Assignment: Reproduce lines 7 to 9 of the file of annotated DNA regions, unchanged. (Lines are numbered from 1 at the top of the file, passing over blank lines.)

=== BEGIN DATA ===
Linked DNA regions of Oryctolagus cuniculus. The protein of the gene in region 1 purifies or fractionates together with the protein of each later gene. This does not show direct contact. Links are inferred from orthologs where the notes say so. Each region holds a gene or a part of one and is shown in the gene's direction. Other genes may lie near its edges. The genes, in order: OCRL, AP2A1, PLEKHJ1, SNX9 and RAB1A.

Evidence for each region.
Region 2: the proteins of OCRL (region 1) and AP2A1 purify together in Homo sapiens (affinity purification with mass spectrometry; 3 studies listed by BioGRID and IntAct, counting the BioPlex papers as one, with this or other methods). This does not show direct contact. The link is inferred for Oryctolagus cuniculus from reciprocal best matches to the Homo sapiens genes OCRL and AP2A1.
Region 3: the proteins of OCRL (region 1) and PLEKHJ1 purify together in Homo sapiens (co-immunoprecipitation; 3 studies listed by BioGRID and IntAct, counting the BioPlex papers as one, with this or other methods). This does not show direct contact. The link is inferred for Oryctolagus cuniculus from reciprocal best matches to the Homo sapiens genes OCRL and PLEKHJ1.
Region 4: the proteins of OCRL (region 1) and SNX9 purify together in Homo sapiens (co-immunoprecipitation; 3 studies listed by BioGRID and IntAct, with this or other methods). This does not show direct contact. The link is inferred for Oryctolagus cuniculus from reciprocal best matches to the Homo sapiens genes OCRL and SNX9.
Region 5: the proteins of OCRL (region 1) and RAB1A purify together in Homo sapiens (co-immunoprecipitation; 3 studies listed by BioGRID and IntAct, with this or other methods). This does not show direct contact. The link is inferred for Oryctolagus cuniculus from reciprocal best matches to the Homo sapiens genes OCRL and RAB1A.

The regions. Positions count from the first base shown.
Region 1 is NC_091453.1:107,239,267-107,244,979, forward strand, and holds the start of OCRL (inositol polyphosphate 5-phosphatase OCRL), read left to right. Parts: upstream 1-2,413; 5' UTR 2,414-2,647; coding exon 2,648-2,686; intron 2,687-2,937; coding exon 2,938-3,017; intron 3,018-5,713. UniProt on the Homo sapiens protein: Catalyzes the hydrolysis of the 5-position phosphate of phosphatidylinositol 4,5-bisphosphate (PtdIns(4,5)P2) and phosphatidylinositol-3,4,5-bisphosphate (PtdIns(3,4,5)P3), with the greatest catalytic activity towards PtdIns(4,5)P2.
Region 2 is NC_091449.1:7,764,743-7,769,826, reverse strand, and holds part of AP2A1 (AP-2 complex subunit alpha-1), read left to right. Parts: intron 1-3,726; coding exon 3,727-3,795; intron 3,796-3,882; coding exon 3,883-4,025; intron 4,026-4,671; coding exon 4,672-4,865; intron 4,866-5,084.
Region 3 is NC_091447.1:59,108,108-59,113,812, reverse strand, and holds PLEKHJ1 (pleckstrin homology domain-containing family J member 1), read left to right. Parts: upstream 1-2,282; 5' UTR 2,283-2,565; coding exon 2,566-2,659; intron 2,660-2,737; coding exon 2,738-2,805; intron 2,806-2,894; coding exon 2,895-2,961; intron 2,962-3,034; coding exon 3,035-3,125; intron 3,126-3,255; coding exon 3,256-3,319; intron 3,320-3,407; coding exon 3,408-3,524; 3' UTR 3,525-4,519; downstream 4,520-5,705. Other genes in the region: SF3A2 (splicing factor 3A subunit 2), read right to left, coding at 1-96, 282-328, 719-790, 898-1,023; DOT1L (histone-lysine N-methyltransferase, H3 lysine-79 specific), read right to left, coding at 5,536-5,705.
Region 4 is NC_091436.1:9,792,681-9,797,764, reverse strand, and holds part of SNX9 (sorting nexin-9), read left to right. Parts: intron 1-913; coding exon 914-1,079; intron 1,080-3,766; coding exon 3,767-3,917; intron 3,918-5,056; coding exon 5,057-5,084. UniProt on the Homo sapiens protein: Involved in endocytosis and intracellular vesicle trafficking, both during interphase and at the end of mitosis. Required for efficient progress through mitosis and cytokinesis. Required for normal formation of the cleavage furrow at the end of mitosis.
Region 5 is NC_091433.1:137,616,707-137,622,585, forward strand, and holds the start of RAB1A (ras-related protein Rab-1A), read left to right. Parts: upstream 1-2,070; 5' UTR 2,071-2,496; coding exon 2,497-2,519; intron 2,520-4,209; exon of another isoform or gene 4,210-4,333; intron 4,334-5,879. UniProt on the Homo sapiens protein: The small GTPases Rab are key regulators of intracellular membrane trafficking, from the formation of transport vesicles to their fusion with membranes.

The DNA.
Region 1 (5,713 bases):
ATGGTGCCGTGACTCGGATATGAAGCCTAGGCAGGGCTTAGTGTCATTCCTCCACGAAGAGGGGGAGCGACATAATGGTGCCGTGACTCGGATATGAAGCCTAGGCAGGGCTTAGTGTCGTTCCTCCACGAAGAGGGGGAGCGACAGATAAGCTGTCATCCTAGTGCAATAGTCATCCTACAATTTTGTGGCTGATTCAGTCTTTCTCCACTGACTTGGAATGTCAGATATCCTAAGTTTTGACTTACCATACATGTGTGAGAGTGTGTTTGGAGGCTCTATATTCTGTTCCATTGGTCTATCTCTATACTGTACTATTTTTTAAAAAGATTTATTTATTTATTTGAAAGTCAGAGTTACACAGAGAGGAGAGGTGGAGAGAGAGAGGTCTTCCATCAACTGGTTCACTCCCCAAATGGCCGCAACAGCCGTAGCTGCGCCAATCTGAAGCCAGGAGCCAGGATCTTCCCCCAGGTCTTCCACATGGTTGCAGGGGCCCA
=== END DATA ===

The regions. Positions count from the first base shown.
Region 1 is NC_091453.1:107,239,267-107,244,979, forward strand, and holds the start of OCRL (inositol polyphosphate 5-phosphatase OCRL), read left to right. Parts: upstream 1-2,413; 5' UTR 2,414-2,647; coding exon 2,648-2,686; intron 2,687-2,937; coding exon 2,938-3,017; intron 3,018-5,713. UniProt on the Homo sapiens protein: Catalyzes the hydrolysis of the 5-position phosphate of phosphatidylinositol 4,5-bisphosphate (PtdIns(4,5)P2) and phosphatidylinositol-3,4,5-bisphosphate (PtdIns(3,4,5)P3), with the greatest catalytic activity towards PtdIns(4,5)P2.
Region 2 is NC_091449.1:7,764,743-7,769,826, reverse strand, and holds part of AP2A1 (AP-2 complex subunit alpha-1), read left to right. Parts: intron 1-3,726; coding exon 3,727-3,795; intron 3,796-3,882; coding exon 3,883-4,025; intron 4,026-4,671; coding exon 4,672-4,865; intron 4,866-5,084.